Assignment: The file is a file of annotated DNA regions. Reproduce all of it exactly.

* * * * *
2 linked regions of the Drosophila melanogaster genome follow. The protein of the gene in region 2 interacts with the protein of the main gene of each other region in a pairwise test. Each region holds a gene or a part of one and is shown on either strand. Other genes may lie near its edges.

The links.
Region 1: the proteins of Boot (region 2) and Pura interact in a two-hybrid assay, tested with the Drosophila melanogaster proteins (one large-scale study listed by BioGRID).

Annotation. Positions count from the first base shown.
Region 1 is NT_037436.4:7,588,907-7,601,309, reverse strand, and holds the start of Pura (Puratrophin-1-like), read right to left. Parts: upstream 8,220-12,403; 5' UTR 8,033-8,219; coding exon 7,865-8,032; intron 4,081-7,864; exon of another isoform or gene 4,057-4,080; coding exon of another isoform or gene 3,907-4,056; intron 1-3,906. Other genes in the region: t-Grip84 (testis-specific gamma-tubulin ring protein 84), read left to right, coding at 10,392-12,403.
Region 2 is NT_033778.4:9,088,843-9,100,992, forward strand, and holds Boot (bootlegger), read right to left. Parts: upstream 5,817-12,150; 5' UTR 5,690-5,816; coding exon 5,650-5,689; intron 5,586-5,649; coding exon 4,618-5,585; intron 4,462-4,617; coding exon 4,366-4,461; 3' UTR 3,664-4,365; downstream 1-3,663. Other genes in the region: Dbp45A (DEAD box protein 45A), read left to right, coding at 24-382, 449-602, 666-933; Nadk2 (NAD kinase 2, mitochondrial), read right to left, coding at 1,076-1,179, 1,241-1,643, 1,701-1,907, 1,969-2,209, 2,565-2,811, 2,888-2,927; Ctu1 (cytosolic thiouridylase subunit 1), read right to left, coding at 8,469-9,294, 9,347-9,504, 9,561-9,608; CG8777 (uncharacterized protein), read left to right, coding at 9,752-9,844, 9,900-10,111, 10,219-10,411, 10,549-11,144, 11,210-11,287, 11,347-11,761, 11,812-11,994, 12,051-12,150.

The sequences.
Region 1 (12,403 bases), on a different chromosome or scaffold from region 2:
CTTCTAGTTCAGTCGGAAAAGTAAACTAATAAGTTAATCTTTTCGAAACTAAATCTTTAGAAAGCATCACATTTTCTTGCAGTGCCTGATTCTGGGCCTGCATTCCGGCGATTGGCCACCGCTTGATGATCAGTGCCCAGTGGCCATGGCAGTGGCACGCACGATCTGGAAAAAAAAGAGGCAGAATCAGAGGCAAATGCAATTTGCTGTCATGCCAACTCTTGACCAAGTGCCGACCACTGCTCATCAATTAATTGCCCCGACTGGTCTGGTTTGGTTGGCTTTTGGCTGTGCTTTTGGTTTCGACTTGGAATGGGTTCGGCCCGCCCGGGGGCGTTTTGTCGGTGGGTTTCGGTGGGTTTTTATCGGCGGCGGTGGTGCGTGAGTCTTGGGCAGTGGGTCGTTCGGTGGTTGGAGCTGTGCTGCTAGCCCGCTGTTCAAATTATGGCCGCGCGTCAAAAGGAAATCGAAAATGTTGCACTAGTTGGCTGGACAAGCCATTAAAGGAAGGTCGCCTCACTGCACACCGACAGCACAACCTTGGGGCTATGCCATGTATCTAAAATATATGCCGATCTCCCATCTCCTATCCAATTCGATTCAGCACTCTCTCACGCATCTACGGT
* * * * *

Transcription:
2 linked regions of the Drosophila melanogaster genome follow. The protein of the gene in region 2 interacts with the protein of the main gene of each other region in a pairwise test. Each region holds a gene or a part of one and is shown on either strand. Other genes may lie near its edges.

The links.
Region 1: the proteins of Boot (region 2) and Pura interact in a two-hybrid assay, tested with the Drosophila melanogaster proteins (one large-scale study listed by BioGRID).

Annotation. Positions count from the first base shown.
Region 1 is NT_037436.4:7,588,907-7,601,309, reverse strand, and holds the start of Pura (Puratrophin-1-like), read right to left. Parts: upstream 8,220-12,403; 5' UTR 8,033-8,219; coding exon 7,865-8,032; intron 4,081-7,864; exon of another isoform or gene 4,057-4,080; coding exon of another isoform or gene 3,907-4,056; intron 1-3,906. Other genes in the region: t-Grip84 (testis-specific gamma-tubulin ring protein 84), read left to right, coding at 10,392-12,403.
Region 2 is NT_033778.4:9,088,843-9,100,992, forward strand, and holds Boot (bootlegger), read right to left. Parts: upstream 5,817-12,150; 5' UTR 5,690-5,816; coding exon 5,650-5,689; intron 5,586-5,649; coding exon 4,618-5,585; intron 4,462-4,617; coding exon 4,366-4,461; 3' UTR 3,664-4,365; downstream 1-3,663. Other genes in the region: Dbp45A (DEAD box protein 45A), read left to right, coding at 24-382, 449-602, 666-933; Nadk2 (NAD kinase 2, mitochondrial), read right to left, coding at 1,076-1,179, 1,241-1,643, 1,701-1,907, 1,969-2,209, 2,565-2,811, 2,888-2,927; Ctu1 (cytosolic thiouridylase subunit 1), read right to left, coding at 8,469-9,294, 9,347-9,504, 9,561-9,608; CG8777 (uncharacterized protein), read left to right, coding at 9,752-9,844, 9,900-10,111, 10,219-10,411, 10,549-11,144, 11,210-11,287, 11,347-11,761, 11,812-11,994, 12,051-12,150.

The sequences.
Region 1 (12,403 bases), on a different chromosome or scaffold from region 2:
CTTCTAGTTCAGTCGGAAAAGTAAACTAATAAGTTAATCTTTTCGAAACTAAATCTTTAGAAAGCATCACATTTTCTTGCAGTGCCTGATTCTGGGCCTGCATTCCGGCGATTGGCCACCGCTTGATGATCAGTGCCCAGTGGCCATGGCAGTGGCACGCACGATCTGGAAAAAAAAGAGGCAGAATCAGAGGCAAATGCAATTTGCTGTCATGCCAACTCTTGACCAAGTGCCGACCACTGCTCATCAATTAATTGCCCCGACTGGTCTGGTTTGGTTGGCTTTTGGCTGTGCTTTTGGTTTCGACTTGGAATGGGTTCGGCCCGCCCGGGGGCGTTTTGTCGGTGGGTTTCGGTGGGTTTTTATCGGCGGCGGTGGTGCGTGAGTCTTGGGCAGTGGGTCGTTCGGTGGTTGGAGCTGTGCTGCTAGCCCGCTGTTCAAATTATGGCCGCGCGTCAAAAGGAAATCGAAAATGTTGCACTAGTTGGCTGGACAAGCCATTAAAGGAAGGTCGCCTCACTGCACACCGACAGCACAACCTTGGGGCTATGCCATGTATCTAAAATATATGCCGATCTCCCATCTCCTATCCAATTCGATTCAGCACTCTCTCACGCATCTACGGT